Inside the Ludicrous Donald Trump Primary

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With her poll numbers sagging, her political organization dwindling and prognosticators declaring her moment to have passed, Michele Bachmann called in a big gun Monday night: Donald Trump.

In a bid to bask in the reflected glow of Trump’s spotlight, Bachmann held a tele-town hall billed as an exclusive opportunity for fans to hear a real-estate mogul turned reality-TV star — whose signature phrase is “You’re fired” — hold forth on how to create jobs.

“We’re extremely excited to have Mr. Trump,” Bachmann said, during an effusive introduction in which she thanked him no fewer than four times. “He’s on the call because he’s admired, he’s respected, he’s known all over the world as a man who knows the economy.”

Never mind that the forum was news to Trump. (“I didn’t even know I was doing it until you just told me,” Trump told Fox & Friends a few hours before the conference call.) The invitation, extended by Bachmann during a breakfast meeting last week, underscores the degree to which a confab with the Donald has become an obligatory pit stop on the path to the Republican nomination. Since abandoning the successful publicity gambit of pretending to seek the presidency, Trump has gobbled pizza with Sarah Palin, talked shop at tony Jean-Georges with Rick Perry, and hosted Mitt Romney and Herman Cain on the 25th floor of Trump Tower. Neither Trump’s slim political resume nor his regrettable fling with the birther movement has dissuaded these presidential aspirants from seeking his counsel.

“He’s the godfather of politics. Everybody comes to kiss the ring,” boasts Michael Cohen, a Trump executive and confidante who has steered the mogul’s quest for political clout. “Right now in the GOP there are four recognized kingmakers. Number one, there’s Donald Trump. Number two, there’s Chris Christie. Mike Huckabee. And the fourth – is it Senator or Governor DeMint?”

Beyond the bluster, there’s a kernel of truth to this. Trump’s political platform consists mostly of gassy pronouncements about America’s declining might and the need to assert its dominance over its rivals, but it has struck a chord with a fearful electorate. “I have to give you very high marks,” Barry from Pennsylvania told Trump on the call, “because you were the first and a very profound voice to call out OPEC.”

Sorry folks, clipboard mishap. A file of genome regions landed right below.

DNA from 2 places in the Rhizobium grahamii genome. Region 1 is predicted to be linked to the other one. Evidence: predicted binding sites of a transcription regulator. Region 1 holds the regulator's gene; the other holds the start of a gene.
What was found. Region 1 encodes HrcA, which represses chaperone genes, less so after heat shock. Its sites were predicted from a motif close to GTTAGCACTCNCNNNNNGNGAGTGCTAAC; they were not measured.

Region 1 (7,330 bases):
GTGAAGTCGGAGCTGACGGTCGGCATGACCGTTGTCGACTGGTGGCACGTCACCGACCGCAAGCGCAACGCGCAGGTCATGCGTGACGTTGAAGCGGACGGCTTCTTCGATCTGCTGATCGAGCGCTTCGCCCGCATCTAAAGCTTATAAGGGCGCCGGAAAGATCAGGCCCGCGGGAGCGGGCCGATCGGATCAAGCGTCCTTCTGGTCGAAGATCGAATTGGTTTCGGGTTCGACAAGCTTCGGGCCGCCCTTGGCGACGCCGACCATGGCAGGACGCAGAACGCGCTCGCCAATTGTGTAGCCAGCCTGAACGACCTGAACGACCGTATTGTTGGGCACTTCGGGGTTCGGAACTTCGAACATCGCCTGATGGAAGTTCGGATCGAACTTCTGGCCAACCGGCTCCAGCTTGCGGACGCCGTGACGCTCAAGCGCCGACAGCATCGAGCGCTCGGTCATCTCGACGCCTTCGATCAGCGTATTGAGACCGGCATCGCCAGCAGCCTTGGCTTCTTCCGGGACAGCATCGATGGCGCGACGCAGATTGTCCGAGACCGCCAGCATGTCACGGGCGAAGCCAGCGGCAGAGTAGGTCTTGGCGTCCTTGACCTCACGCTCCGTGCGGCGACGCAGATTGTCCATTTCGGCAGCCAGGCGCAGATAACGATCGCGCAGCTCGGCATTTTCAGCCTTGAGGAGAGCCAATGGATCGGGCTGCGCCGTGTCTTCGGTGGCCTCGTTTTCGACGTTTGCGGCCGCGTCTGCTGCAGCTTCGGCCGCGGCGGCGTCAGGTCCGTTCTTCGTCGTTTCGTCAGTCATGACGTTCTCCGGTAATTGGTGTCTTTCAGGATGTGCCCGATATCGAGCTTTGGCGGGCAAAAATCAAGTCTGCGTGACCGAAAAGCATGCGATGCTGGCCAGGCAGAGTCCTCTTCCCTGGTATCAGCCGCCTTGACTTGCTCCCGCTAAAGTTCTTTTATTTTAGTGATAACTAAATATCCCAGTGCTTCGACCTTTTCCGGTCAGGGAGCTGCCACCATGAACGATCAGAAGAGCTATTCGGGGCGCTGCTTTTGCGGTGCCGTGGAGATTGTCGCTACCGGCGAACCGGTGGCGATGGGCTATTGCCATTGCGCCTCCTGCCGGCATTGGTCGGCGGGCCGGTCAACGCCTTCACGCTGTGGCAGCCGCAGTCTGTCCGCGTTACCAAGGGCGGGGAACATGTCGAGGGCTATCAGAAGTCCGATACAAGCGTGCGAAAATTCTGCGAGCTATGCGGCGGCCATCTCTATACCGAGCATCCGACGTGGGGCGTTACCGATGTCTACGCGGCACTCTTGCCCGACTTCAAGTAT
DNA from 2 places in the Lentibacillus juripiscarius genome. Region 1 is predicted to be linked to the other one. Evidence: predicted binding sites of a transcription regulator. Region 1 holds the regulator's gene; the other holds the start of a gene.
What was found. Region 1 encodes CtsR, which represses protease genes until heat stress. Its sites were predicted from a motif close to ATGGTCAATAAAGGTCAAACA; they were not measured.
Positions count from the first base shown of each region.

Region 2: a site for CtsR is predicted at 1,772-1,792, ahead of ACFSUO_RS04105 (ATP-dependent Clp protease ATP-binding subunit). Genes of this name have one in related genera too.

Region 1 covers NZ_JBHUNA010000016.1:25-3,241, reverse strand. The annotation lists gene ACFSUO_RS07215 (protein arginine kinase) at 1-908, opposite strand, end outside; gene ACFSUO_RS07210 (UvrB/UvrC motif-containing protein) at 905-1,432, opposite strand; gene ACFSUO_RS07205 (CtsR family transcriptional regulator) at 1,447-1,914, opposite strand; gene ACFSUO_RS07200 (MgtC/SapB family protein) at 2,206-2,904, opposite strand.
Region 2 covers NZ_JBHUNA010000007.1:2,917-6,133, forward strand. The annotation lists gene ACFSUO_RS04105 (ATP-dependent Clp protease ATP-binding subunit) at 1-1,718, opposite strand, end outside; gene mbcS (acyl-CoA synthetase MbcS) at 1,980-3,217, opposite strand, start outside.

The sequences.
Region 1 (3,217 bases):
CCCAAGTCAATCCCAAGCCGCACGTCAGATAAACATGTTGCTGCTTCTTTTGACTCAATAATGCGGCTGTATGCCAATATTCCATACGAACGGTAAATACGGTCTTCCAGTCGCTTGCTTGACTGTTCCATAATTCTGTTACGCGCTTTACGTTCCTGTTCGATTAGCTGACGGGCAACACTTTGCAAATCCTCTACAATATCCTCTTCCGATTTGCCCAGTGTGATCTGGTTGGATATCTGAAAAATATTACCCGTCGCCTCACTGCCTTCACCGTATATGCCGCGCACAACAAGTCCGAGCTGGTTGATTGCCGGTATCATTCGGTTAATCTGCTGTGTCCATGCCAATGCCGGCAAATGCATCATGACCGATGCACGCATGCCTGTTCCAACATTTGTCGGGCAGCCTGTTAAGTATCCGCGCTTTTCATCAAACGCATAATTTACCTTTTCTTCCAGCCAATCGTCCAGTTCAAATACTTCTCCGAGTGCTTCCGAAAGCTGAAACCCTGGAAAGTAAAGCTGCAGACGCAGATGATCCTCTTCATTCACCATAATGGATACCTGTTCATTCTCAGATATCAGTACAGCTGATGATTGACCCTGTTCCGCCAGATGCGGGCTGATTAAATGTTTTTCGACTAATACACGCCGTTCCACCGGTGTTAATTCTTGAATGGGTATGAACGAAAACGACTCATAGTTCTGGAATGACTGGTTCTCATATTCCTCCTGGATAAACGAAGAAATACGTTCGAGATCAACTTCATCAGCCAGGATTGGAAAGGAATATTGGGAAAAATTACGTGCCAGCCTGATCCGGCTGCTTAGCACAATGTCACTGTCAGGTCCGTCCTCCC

“They suck the blood out of you every time the economy starts getting good,” Trump agreed.

While Trump’s call for tightening the screws on China may be gaining currency — the Senate passed a bill last week that would punish the Chinese for manipulating theirs — that isn’t why the Republican field is taking turns making the pilgrimage to his Fifth Avenue skyscraper. Trump has a pair of assets far more valuable than any scraps of policy wisdom he might dispense: a thick Rolodex and a significant soapbox.

For candidates struggling to fill their coffers, Trump’s connections could be a valuable ticket into Manhattan’s moneyed elite. ‚ÄúTrump can deliver anything to whoever the GOP nominee would be,” Cohen says. “Many of Trump’s closest friends are the titans of Wall Street, the largest developers in the world. He can raise an inordinate amount of money.”

Maybe so. But what Trump is really selling is his own ubiquity. There are few people with his bold-face cachet, which makes Trump’s endorsement — splashed across his TV show, social media platforms and the headlines he generates — a coveted one. By the same token, his megaphone is loud enough that it’s worth paying obeisance to avoid having it turned against you. Public courtship has its benefits for suitors, each of whom has been the recipient of praise for their efforts. “I have a lot of respect for Michele Bachmann,” Trump announced at the tele-town hall. “We had a wonderful breakfast the other day.”

Trump is hardly the only potential rainmaker on presidential hopefuls’ agendas; he just brags about it more. And his months roaming the fringe questioning Obama’s citizenship have made him a target for political opponents. On the day Romney slipped into Trump’s office a few weeks ago, the DNC released a video linking the two. Jon Huntsman hasn’t participated in what his spokesman has derisively dubbed “Presidential Apprentice,” and taken pains to highlight the fact that Romney has. Establishment Republicans are not going to ask how high when Donald Trump tells them to jump.

Bachmann, on the other hand, is appealing to a segment of the electorate for whom Trump’s dalliance with birtherism or boilerplate about President Obama’s weak leadership is hugely appealing. But in the end, she may be wasting her time. Trump has said he may not endorse until next summer, and that if Republican voters don’t tap a candidate he deems capable enough, he’ll consider an independent bid for the presidency.

This isn’t a credible threat. (Why would a guy who claims he’s committing to ousting Obama make that task tougher by vulturing conservative votes?) But by cracking the door a tad, Trump ensures that he’ll be able to siphon off the political spotlight a while longer. It’s a fitting plot point for a presidential campaign that has become the most sordid reality show of all.